Once the physical connections are made, install the dts overlay package to register a one-wire master in Linux associated with GPIO2 to communicate with the one-wire worker device.

Step 1: Update the packages list using opkg.

opkg update

Step 2: Install the onion-dt-overlay-w1-gpio package using opkg.

opkg install onion-dt-overlay-w1-gpio

Step 3: After the package is successfully installed, GPIO2 will act as a One-Wire Master.


Find connected One-Wire devices

Step 1: Navigate to the relevant directory where One-Wire devices are listed. This is under /sys/devices/w1_bus_master1.

cd /sys/devices/w1_bus_master1

Step 2: Perform a check to find if slave devices are connected or not.

cat /sys/devices/w1_bus_master1/w1_master_slave_count

Step 3: The command in step 2 will return the count of the number of slave devices connected.

0No worker devices are connected
1A single worker device is connected
Any digit greater than 1Multiple worker devices are connected. Example: If the result is 3, it means that 3 worker devices are connected.

The One-Wire bus master kernel module scans the data pin every 10 seconds for new devices connected, if any, hence, it is recommended to wait a little while and try again.

Step 4: If a worker device is connected, run the following command:

cat /sys/devices/w1_bus_master1/w1_master_slaves

This will return a (newline delimited) list of your worker device ID(s).


The DeviceID is the serial number of your One-Wire device. Example of a device ID: 28-000123456789. Each device will have a different serial number, making it complex to use One-Wire devices programmatically.


Please keep a record of the DeviceID as the same ID will be used when reading the data from the connected one-wire device as discussed in the next section.

Read data from a connected One-Wire device

Step 1: Navigate to the specific worker device directory and access the data from the w1_slave file by running the following command:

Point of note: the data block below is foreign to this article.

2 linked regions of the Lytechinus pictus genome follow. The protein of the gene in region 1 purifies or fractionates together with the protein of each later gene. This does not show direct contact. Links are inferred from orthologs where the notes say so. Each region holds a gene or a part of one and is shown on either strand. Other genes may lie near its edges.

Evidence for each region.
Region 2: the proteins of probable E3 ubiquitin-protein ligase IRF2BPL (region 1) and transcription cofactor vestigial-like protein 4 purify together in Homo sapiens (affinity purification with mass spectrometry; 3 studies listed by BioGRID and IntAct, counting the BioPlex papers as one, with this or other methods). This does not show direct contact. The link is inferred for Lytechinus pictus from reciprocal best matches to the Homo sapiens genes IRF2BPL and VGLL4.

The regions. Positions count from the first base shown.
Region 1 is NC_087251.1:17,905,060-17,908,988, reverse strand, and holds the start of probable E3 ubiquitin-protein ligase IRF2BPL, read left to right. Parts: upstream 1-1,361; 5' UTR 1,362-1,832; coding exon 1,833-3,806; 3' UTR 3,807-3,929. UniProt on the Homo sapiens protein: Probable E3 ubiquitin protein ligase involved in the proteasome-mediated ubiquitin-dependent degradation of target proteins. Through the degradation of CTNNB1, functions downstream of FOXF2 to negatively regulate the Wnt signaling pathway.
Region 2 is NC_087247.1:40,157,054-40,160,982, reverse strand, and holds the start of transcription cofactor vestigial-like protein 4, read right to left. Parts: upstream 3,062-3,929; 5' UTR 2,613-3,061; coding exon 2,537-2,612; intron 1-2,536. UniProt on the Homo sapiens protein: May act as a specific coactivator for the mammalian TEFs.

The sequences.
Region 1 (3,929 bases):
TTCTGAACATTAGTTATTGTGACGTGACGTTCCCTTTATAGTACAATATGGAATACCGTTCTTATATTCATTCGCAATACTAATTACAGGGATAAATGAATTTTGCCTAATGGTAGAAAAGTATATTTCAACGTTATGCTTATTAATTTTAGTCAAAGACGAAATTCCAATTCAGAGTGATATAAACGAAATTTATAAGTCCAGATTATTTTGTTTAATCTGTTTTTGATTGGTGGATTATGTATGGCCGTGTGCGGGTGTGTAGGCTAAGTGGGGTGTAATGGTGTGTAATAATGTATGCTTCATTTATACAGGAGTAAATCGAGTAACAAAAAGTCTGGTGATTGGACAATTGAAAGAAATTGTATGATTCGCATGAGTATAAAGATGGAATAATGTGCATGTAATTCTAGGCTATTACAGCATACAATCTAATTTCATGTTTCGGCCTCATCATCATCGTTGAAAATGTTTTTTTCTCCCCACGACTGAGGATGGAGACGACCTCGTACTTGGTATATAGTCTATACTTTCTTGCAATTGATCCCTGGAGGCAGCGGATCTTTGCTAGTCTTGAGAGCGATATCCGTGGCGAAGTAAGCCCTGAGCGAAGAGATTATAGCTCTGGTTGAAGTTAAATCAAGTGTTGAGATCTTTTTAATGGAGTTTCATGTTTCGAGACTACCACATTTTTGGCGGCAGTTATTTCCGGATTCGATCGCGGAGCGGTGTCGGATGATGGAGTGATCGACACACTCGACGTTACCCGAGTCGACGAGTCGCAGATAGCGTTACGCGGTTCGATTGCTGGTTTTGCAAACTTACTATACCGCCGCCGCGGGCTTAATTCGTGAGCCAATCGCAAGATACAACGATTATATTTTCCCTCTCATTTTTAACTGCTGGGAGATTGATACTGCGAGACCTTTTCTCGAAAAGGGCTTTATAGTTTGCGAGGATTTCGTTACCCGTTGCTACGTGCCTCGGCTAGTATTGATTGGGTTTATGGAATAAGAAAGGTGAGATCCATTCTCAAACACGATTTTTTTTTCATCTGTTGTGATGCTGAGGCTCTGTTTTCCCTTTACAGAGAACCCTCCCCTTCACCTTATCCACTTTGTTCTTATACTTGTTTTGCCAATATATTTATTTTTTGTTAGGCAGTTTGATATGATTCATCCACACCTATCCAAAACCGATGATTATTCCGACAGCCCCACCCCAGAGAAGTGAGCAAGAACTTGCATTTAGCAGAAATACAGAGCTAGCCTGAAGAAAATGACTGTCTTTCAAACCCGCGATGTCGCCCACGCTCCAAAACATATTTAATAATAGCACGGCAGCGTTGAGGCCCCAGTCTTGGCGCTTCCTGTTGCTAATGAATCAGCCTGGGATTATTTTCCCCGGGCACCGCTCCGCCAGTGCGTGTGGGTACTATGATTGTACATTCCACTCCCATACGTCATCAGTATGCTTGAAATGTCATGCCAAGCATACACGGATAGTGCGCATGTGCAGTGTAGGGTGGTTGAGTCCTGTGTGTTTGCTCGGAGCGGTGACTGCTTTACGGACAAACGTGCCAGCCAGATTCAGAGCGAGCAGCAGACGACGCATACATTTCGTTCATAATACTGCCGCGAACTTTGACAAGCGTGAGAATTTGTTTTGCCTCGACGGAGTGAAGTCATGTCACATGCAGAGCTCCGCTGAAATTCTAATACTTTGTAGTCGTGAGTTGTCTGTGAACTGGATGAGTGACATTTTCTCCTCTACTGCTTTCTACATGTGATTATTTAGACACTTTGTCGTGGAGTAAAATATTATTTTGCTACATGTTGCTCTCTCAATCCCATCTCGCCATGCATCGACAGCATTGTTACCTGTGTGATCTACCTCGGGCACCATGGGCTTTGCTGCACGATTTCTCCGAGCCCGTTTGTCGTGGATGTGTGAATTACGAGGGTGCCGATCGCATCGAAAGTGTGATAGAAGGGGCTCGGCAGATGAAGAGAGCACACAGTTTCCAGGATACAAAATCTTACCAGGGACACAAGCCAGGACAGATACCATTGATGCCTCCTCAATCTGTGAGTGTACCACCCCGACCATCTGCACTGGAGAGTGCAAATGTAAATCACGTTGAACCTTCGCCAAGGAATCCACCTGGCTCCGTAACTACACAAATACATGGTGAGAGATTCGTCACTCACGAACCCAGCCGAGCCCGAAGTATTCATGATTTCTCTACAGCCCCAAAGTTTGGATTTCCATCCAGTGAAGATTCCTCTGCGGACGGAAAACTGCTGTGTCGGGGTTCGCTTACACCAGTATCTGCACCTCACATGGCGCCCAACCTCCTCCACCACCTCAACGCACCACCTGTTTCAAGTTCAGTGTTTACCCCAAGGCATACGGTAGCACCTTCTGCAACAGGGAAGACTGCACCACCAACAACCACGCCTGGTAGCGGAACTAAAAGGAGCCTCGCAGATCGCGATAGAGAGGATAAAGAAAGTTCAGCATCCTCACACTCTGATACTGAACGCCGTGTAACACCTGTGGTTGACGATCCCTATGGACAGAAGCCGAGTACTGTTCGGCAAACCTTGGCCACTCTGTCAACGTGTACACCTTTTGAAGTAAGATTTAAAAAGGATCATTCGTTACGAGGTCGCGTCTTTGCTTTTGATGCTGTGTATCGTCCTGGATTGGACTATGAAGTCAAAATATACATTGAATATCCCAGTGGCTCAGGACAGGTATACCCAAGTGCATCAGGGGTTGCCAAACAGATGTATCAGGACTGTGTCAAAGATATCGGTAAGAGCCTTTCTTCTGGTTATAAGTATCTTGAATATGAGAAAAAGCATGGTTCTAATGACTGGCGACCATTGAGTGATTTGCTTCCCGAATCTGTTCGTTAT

cat /sys/devices/w1_bus_master1/DeviceID/w1_slave

The DeviceID in the command above is the serial number of your One-Wire device we noted in the previous section. Please refer to Step 4 of the command section "Find connected One-Wire devices" to learn more about finding the "DeviceID".

Assuming the slave device is a temperature sensor "DS18B20", having a serial number- 28-000123456789, the command will be:

cat /sys/devices/w1_bus_master1/28-000123456789/w1_slave

Step 2: The command executed in Step 1 will return the raw data from the connected One-Wire device.

Example of the raw data from the connected temperature sensor like the DS18B20:

b1 01 4b 46 7f ff 0c 10 d8 : crc=d8 YES
b1 01 4b 46 7f ff 0c 10 d8 t=27062

In the sample raw data above, the final t=27062 indicates the temperature is 27.062 ˚C.

Common pitfalls and precautions

  • Cross-check your wiring to make sure that VCC, GND, and DQ lines are correctly connected because incorrect wiring might lead to communication issues.

  • Please ensure that the One-wire device’s dataline is connected to GPIO2.

  • While connecting the One-Wire device to the Omega2 board, refer to the data sheet and documentation for your specific One-Wire device for detailed wiring and configuration instructions.

  • Some One-Wire devices will require a pull-up resistor on the Data line (DQ). For example, the popular DS18B20 temperature sensor requires a 4.7 kΩ pull-up resistor on the DQ to operate properly.